3. The Diversity of Adenosine Receptor Signaling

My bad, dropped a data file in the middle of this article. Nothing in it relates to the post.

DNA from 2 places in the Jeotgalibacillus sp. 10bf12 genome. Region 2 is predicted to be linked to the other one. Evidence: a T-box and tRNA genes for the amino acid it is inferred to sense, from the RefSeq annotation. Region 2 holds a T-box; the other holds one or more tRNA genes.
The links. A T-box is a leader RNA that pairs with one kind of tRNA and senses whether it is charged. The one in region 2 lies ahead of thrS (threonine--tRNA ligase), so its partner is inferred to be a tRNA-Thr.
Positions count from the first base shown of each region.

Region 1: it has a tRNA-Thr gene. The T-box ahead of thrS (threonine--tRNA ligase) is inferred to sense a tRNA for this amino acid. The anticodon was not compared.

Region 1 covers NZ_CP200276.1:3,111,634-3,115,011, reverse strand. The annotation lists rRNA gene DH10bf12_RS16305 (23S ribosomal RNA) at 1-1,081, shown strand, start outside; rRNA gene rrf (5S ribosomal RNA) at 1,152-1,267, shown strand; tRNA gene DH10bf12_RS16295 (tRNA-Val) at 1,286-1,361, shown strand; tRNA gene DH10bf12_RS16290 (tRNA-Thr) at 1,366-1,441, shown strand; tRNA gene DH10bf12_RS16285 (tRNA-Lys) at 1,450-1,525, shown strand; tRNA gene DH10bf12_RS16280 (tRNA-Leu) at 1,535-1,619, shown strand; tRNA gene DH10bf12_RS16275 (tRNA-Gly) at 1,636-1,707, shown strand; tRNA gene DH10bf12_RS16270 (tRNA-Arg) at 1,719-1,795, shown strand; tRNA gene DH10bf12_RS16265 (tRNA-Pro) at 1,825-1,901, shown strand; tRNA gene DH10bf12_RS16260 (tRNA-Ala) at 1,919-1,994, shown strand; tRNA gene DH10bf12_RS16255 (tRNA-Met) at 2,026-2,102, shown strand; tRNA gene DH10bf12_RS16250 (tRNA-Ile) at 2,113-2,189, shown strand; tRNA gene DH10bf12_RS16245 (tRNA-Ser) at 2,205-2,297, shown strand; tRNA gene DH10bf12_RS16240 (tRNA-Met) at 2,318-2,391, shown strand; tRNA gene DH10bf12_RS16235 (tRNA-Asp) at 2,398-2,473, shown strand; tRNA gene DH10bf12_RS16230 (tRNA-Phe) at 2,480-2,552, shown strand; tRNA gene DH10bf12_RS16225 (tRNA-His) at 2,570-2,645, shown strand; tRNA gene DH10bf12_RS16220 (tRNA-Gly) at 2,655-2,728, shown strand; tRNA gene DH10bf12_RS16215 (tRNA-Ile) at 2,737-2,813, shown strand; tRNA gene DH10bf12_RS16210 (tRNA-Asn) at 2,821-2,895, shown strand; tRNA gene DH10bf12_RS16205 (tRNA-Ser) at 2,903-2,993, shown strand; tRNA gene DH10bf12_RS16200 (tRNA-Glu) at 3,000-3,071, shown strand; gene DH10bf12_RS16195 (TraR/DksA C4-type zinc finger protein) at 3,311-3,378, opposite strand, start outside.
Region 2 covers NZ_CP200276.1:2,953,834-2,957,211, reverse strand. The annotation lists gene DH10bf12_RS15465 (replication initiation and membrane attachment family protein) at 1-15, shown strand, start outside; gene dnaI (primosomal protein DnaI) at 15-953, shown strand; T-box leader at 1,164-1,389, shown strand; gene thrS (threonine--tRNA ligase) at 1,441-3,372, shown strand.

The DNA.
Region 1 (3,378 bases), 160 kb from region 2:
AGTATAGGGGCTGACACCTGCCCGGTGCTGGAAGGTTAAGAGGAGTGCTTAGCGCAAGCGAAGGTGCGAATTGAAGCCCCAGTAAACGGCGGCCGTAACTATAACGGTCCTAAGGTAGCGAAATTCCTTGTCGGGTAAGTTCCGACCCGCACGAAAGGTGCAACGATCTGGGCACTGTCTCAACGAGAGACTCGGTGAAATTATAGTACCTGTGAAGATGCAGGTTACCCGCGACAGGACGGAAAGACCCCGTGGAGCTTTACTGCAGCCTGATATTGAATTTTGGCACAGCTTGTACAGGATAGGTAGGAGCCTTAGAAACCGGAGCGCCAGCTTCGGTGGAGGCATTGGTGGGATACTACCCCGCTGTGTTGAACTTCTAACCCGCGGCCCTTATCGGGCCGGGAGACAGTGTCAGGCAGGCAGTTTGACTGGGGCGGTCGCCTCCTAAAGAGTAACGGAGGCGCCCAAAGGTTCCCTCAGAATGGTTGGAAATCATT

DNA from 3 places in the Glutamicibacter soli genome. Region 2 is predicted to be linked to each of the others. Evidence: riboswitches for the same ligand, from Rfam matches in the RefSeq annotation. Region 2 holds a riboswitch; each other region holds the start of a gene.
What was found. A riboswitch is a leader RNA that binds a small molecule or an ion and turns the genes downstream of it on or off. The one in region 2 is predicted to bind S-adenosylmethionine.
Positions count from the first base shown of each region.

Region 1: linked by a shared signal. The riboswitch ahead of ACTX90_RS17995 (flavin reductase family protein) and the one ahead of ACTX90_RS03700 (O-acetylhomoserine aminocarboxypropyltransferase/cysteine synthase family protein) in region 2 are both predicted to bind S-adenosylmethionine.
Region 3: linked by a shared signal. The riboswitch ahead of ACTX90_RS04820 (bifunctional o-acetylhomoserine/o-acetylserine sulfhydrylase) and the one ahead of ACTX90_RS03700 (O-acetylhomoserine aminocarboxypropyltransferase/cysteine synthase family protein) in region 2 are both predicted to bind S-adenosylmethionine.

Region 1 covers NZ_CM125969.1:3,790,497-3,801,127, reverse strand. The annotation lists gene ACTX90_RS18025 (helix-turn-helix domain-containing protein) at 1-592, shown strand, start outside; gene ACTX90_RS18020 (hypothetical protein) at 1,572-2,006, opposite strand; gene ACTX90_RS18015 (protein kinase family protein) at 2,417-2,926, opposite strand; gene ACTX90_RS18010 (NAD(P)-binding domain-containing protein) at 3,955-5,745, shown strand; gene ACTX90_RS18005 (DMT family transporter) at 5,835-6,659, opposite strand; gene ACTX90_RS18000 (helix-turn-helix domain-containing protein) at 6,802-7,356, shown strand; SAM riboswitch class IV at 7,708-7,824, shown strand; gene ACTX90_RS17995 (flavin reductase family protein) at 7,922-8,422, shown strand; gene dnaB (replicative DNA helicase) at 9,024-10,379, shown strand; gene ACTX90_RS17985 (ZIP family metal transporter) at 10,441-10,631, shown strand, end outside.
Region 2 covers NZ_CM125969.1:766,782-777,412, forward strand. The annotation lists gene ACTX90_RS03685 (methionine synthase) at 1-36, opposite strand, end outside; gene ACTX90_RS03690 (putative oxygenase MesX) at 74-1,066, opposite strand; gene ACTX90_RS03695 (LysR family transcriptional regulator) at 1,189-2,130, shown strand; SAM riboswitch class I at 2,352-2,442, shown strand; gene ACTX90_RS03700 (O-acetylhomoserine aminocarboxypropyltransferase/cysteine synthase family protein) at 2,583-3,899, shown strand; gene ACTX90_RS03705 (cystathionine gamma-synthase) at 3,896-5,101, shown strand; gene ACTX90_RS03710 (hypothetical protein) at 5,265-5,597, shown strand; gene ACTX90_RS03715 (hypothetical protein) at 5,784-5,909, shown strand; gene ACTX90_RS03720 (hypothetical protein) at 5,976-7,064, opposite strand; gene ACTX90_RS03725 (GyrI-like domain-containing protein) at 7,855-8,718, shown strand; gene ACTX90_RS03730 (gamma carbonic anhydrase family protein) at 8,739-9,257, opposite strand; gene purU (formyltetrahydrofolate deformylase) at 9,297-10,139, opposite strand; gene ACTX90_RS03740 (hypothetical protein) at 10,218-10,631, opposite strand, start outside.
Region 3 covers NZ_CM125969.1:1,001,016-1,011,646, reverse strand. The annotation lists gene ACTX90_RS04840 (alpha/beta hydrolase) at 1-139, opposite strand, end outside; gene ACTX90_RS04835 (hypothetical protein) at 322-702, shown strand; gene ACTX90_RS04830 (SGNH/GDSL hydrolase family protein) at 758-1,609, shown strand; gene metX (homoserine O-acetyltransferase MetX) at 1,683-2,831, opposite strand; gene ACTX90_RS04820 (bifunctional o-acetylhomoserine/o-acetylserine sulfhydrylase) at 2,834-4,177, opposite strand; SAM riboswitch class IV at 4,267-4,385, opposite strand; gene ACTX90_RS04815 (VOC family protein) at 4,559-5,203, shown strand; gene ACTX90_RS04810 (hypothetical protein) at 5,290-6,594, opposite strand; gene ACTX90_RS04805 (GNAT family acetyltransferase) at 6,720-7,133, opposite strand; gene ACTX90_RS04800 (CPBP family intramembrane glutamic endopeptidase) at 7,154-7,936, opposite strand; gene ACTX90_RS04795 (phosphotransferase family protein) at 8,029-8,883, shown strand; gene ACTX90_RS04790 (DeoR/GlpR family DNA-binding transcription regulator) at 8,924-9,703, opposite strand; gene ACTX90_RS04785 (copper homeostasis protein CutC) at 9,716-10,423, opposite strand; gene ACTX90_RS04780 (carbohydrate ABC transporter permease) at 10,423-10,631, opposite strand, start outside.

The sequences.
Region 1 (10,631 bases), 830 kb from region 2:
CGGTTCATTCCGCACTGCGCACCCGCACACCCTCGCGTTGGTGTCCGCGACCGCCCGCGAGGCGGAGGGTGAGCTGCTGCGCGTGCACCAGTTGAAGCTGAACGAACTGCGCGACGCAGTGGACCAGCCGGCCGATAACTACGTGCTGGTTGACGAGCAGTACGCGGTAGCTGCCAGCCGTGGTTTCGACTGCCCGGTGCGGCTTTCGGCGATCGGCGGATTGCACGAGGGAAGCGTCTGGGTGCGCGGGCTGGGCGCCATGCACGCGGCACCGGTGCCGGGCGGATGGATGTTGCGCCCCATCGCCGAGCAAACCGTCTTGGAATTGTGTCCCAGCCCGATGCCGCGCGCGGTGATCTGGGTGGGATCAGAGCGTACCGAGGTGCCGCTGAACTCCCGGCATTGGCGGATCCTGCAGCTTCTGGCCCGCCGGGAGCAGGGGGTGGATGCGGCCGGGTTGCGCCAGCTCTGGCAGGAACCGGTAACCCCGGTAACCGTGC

The four known subtypes of ADO receptors (A1R, A2AR, A2BR, and A3R), all of which are G-protein coupled receptors (GPCRs), have a high degree of homology between human, mouse, and rat orthologues. Protein homology ranges between 85% to 90% for each receptor subtype except the A3R, which shows the greatest variability between species with only a 78.9% homology between mouse and human [38]. Endogenous ADO has a potency for the A1R, A2AR, and A3R in the high nM range. The A2BR however is considered a relatively low affinity receptor with a potency in the micromolar range [39,40]. Interestingly, the human A3R but not the rat A3R has higher affinity for ADO comparably, with Ki of 290 and 6500 nM respectively, which suggests a potential divergence of function between species [39]. Thus, at physiological concentrations of ADO, signaling is primarily mediated via the A2AR, A1R, and A3R with the A2BR only being activated during elevated levels of ADO under pathophysiological conditions such as in the inflammatory TME. Although ADO is the predominant ligand for the ADO receptors, INO has also been identified as a possible partial agonist for the A2AR and A3R indicating that the role of non-canonical ligands for the ADO receptors should also be considered [41,42,43,44]. Similar to other GPCRs, ADO receptors can mediate ligand-specific signaling events known as biased agonism [45]. For example, activation of the A2AR by INO preferentially promotes extracellular signal-regulated kinases 1 and 2 (ERK1/2) signaling, whereas ADO induced signaling is biased towards cAMP [46]. As many of the ADO receptors are co-expressed on the same cell, their signaling pathways can be complex with multiple mechanisms to consider, such as the interplay between regulation of expression, trafficking, and desensitization of ADO receptors [47,48], ligand–receptor interactions (reviewed in [49], receptor–receptor interactions (reviewed in [39]), and the spatial and temporal compartmentalization of signaling (reviewed in [50,51]). While these mechanisms undoubtedly play a major role in immune cell regulation and could explain the diversity of cellular responses, they are beyond the scope of this review, and here we will focus on downstream pathways of ADO signaling characterized by individual cell types and their effect, with a focus on tumor cells and tumor-infiltrating immune cell subsets.